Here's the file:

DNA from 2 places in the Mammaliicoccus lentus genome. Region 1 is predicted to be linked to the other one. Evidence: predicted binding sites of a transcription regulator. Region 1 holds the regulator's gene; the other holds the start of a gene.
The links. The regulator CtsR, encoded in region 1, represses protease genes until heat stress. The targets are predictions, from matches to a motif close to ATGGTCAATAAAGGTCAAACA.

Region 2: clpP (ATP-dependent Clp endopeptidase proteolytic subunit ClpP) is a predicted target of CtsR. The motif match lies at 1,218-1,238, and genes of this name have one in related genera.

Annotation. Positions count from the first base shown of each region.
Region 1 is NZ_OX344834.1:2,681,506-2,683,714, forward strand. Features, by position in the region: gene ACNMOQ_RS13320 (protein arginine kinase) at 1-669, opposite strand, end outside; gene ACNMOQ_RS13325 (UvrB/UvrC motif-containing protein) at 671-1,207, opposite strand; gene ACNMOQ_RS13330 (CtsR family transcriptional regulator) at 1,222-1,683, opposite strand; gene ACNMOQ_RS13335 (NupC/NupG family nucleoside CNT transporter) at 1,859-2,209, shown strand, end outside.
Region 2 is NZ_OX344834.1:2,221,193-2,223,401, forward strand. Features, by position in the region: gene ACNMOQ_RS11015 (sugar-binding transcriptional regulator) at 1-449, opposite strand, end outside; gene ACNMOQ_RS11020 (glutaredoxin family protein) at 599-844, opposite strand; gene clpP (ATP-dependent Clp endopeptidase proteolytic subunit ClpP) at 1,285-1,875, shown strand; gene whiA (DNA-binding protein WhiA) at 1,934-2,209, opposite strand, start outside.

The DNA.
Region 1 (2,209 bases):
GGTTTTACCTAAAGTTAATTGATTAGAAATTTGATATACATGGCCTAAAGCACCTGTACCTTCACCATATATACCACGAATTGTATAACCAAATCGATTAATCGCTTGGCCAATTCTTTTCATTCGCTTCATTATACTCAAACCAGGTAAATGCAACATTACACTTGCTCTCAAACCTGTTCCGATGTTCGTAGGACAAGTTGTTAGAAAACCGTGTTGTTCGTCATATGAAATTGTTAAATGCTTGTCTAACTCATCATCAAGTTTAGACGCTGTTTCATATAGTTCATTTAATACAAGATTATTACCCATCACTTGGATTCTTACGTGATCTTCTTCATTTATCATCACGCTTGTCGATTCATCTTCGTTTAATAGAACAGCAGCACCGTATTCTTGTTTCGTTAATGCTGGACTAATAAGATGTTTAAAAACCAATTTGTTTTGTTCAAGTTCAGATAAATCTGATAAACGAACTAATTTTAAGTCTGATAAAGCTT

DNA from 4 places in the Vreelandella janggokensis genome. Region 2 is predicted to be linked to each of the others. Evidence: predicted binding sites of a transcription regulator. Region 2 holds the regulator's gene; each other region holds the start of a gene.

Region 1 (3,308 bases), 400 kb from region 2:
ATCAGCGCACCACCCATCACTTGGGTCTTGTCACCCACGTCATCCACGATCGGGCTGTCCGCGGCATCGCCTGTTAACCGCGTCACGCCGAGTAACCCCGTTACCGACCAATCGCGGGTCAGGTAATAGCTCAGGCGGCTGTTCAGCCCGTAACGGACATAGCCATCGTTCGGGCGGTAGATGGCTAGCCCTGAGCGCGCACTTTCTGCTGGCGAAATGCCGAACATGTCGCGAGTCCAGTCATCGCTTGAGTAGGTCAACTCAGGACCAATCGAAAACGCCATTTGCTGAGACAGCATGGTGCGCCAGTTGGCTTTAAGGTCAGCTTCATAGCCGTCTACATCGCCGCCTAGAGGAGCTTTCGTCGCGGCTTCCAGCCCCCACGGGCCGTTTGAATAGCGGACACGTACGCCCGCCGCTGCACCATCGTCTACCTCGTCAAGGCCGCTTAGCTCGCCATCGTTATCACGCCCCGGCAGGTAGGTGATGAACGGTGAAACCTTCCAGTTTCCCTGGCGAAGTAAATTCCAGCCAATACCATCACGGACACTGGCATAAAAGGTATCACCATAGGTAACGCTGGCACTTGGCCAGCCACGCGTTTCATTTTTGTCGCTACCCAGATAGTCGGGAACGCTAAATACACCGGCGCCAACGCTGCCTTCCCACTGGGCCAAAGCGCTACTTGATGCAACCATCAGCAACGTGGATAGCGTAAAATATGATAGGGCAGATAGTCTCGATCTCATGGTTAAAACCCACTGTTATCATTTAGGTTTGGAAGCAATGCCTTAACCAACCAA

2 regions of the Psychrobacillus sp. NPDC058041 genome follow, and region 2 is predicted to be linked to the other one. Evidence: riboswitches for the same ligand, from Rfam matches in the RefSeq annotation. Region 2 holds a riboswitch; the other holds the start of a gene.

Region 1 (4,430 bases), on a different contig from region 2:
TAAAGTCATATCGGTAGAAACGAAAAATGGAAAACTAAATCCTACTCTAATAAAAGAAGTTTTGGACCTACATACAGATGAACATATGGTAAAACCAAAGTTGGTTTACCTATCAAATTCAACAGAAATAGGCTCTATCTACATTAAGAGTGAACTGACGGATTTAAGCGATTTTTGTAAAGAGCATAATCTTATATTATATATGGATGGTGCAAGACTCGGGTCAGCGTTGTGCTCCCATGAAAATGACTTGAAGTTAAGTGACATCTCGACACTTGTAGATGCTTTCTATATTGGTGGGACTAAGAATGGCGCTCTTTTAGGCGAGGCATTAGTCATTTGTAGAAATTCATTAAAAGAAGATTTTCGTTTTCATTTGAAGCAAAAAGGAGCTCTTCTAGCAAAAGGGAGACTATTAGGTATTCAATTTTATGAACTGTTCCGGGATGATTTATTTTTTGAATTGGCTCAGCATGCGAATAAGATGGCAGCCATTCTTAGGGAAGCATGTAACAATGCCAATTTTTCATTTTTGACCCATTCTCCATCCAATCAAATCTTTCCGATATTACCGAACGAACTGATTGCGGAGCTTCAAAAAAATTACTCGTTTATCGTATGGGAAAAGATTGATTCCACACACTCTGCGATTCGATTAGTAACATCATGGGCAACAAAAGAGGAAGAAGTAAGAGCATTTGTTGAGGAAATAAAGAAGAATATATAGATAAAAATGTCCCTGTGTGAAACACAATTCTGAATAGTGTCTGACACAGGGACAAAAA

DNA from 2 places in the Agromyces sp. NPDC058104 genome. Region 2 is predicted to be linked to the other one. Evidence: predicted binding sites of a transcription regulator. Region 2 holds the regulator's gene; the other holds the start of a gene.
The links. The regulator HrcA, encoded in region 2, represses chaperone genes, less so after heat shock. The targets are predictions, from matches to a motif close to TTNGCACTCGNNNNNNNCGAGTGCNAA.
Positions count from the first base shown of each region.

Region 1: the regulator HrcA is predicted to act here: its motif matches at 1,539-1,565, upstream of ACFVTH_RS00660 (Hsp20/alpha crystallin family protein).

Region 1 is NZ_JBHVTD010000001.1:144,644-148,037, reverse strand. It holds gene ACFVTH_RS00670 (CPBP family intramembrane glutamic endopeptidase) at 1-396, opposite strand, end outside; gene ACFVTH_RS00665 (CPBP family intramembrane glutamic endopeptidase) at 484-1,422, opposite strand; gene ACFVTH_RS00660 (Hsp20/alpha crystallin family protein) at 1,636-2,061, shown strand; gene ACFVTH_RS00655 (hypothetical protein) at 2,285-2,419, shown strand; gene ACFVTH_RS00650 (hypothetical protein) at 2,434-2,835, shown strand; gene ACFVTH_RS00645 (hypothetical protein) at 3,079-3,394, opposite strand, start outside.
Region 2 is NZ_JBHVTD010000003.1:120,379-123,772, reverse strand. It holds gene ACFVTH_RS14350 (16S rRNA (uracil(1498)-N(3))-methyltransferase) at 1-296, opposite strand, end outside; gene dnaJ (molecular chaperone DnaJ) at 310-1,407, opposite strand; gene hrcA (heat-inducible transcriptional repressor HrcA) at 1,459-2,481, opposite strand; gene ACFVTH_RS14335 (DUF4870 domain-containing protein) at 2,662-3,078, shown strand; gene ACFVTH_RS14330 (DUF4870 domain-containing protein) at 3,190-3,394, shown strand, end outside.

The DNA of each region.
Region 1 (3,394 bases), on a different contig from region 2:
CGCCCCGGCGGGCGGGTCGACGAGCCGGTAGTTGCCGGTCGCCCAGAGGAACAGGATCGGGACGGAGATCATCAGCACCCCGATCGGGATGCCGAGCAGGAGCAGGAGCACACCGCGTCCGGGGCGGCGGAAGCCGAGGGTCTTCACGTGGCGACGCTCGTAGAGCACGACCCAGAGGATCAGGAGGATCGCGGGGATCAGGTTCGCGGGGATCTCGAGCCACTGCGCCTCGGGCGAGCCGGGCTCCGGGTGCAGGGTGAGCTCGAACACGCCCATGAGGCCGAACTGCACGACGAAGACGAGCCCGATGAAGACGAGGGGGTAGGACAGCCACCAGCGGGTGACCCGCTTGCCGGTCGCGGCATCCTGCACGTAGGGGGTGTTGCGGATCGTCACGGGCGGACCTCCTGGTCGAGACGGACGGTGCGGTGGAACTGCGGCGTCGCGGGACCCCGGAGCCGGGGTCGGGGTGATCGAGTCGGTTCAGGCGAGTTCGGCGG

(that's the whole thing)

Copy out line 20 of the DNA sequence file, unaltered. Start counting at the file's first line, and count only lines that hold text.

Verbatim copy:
Region 1 is NZ_JBHVTD010000001.1:144,644-148,037, reverse strand. It holds gene ACFVTH_RS00670 (CPBP family intramembrane glutamic endopeptidase) at 1-396, opposite strand, end outside; gene ACFVTH_RS00665 (CPBP family intramembrane glutamic endopeptidase) at 484-1,422, opposite strand; gene ACFVTH_RS00660 (Hsp20/alpha crystallin family protein) at 1,636-2,061, shown strand; gene ACFVTH_RS00655 (hypothetical protein) at 2,285-2,419, shown strand; gene ACFVTH_RS00650 (hypothetical protein) at 2,434-2,835, shown strand; gene ACFVTH_RS00645 (hypothetical protein) at 3,079-3,394, opposite strand, start outside.